Term of Award

Fall 2011

Degree Name

Master of Science in Applied Engineering (M.S.A.E.)

Document Type and Release Option

Thesis (restricted to Georgia Southern)

Department

Department of Mechanical Engineering

Committee Chair

Rahman Mosfequr

Committee Member 1

Brian L. Vlcek

Committee Member 2

Aniruddha Mitra

Abstract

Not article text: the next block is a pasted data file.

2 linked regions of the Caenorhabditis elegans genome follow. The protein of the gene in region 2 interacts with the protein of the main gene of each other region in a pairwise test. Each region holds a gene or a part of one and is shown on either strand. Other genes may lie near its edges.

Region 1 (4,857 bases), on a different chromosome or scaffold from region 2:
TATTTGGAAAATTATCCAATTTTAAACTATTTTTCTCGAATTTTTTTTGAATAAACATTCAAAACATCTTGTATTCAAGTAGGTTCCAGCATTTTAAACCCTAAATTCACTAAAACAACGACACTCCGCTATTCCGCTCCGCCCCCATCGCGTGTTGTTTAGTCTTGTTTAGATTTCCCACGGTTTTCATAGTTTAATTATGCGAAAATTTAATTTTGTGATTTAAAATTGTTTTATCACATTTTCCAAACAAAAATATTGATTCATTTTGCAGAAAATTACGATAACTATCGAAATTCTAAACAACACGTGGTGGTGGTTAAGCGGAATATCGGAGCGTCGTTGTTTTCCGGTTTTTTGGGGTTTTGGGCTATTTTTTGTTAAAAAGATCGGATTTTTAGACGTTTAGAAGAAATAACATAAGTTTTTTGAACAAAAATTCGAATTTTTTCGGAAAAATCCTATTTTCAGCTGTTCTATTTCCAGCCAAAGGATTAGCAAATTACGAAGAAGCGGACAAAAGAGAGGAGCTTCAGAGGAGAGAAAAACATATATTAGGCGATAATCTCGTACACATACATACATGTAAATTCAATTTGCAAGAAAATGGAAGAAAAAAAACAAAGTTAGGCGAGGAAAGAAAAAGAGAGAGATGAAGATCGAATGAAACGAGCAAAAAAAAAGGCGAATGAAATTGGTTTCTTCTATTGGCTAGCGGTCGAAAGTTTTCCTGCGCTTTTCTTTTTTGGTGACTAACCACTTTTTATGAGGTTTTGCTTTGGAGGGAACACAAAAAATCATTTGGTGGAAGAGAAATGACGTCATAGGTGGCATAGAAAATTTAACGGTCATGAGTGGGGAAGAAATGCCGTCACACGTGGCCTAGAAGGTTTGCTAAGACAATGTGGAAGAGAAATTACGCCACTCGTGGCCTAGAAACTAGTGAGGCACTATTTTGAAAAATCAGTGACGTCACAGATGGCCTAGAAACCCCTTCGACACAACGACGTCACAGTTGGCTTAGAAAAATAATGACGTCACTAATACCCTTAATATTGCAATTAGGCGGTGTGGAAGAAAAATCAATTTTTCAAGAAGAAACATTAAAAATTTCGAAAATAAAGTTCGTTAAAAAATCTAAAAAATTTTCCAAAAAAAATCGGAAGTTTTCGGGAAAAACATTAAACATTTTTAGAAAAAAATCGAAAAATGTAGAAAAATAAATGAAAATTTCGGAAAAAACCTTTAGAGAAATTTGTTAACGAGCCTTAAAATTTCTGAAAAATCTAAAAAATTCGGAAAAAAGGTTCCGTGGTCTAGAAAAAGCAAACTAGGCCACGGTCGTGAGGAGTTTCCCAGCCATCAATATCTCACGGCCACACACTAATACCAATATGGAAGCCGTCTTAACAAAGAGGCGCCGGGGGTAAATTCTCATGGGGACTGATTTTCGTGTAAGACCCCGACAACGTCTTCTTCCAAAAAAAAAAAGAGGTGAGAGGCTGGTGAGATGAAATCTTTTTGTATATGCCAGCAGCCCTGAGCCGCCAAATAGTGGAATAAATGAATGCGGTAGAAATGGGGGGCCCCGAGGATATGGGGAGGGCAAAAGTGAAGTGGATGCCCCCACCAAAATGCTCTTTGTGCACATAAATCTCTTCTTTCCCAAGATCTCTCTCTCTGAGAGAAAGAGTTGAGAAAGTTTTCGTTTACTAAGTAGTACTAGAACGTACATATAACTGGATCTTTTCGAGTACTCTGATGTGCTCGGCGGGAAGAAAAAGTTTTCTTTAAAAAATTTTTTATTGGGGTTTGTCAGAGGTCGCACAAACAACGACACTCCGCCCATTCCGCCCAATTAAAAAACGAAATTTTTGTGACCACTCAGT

Micro-Electro-Mechanical-Systems (MEMS) became an emerging technology which allows the integration of micromachined mechanical structures with integrated circuits (IC); this has been a vastly growing area of research and technology during the last two decades. MEMS functional elements are sensors, actuators and miniaturized structures. Photostrictive materials are one of the promising areas of research as an advanced optical actuator for MEMS applications. Photostriction is a phenomenon in which strain is induced in the photostrictive materials due to illumination of high intensity light. Photostrictive effect is a superposition effect of the photovoltaic and converse-piezoelectric effects. Incident light generates a large photovoltage due to the photovoltaic effect, and an induced large voltage produces strain due to the converge-piezoelectric effect on the photostrictive materials. Lanthanum modified lead zirconate titanate (Pb, La) (Zr, Ti) O3 ceramic doped with WO3, called PLZT, is one of the photostrictive ceramics which has an advantage to use as a wireless remote control over traditional actuators. The traditional actuators require wire connections to transmit the control signal; these wires yield noise by the external electromagnetic field. Whereas, PLZT actuators can transmit the control signal without wires and which can eliminate possible noise due to the external electromagnetic field. In this current research the photostrictive effect of a thin PLZT film on a silicon wafer is investigated experimentally and numerically. Experimental transverse deflection of the PLZT optical actuator cantilever beam has been measured for stationary continuous light as well as for pulses of light using an optical chopper at various light intensities and focused locations. Experimental results indicate that transverse deflection increases with the increase of light intensity. And, the maximum transverse deflection at the free end of the cantilever beam for stationary light is three times more than that of for the pulses of light. Finite element modeling results indicate that the magnitude of the transverse deflection of the PLZT beams depend on the PLZT actuator size, locations, light intensity, and boundary conditions. Similar pattern of deflection pattern has been observed from experimental and numerical results for the PLZT cantilever beam.

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